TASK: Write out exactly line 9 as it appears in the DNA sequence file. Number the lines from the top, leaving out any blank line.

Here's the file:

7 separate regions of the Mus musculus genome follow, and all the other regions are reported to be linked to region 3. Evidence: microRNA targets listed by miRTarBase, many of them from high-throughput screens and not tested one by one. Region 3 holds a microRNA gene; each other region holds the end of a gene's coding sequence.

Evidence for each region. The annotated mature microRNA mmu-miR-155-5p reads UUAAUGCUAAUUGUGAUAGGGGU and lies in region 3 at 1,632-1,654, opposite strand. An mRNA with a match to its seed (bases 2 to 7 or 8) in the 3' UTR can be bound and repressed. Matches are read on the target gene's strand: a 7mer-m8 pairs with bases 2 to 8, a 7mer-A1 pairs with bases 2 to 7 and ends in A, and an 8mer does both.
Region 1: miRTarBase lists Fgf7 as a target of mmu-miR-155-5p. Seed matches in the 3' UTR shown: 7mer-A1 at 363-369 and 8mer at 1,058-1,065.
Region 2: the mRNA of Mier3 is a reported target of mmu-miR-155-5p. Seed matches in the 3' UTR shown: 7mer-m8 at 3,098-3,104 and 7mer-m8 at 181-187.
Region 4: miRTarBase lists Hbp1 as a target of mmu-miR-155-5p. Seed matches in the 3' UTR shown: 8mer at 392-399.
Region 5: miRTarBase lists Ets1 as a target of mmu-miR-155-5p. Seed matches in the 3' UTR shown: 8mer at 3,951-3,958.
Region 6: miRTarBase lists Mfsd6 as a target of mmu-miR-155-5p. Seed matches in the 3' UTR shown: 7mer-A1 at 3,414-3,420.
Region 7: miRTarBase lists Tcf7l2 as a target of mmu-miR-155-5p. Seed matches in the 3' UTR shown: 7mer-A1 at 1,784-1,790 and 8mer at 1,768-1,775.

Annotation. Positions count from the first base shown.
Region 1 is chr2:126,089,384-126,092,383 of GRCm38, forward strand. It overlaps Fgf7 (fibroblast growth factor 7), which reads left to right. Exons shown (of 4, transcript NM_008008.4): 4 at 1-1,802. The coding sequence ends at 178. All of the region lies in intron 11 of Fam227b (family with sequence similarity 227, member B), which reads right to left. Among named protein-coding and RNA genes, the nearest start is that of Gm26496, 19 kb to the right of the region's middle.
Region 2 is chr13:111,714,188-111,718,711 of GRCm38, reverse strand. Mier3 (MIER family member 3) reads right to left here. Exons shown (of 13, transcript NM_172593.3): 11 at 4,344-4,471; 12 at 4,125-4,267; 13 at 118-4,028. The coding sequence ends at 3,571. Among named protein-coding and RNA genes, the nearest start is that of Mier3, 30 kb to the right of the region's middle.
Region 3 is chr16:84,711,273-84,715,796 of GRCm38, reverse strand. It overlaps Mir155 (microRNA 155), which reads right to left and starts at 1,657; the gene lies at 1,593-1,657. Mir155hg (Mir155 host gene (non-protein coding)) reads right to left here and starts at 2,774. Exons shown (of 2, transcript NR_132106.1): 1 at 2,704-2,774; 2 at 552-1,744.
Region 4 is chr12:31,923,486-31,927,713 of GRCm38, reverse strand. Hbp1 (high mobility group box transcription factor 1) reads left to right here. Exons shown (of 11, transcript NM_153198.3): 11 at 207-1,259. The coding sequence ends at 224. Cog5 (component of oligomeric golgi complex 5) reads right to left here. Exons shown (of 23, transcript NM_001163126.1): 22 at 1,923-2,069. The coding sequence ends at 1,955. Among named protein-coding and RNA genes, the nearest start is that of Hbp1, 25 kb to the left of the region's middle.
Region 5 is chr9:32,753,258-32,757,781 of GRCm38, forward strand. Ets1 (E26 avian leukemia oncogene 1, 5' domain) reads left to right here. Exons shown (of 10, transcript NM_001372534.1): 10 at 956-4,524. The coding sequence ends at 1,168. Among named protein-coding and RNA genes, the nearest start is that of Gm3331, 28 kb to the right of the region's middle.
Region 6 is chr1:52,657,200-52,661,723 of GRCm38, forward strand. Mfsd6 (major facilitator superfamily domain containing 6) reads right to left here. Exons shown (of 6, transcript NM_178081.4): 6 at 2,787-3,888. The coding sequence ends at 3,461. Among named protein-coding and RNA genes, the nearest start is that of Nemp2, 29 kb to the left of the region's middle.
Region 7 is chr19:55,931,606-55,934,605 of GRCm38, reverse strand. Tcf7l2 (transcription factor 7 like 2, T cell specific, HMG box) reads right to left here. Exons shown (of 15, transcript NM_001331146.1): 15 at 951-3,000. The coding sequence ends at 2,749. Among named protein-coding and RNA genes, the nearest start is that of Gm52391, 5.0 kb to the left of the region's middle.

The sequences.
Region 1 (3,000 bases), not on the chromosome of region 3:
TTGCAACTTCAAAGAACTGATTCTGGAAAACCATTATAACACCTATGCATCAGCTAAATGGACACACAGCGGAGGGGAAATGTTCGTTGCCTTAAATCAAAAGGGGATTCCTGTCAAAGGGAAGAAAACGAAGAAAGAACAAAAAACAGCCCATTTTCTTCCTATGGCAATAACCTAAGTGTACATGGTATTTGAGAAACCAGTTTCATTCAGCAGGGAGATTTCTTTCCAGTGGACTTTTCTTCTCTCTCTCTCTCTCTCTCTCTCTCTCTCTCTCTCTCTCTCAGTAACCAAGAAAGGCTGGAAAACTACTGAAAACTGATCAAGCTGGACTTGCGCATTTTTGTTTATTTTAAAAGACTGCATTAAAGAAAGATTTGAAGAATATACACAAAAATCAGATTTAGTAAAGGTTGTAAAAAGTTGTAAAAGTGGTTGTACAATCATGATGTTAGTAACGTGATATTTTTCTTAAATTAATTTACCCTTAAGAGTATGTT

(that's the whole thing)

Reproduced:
Annotation. Positions count from the first base shown.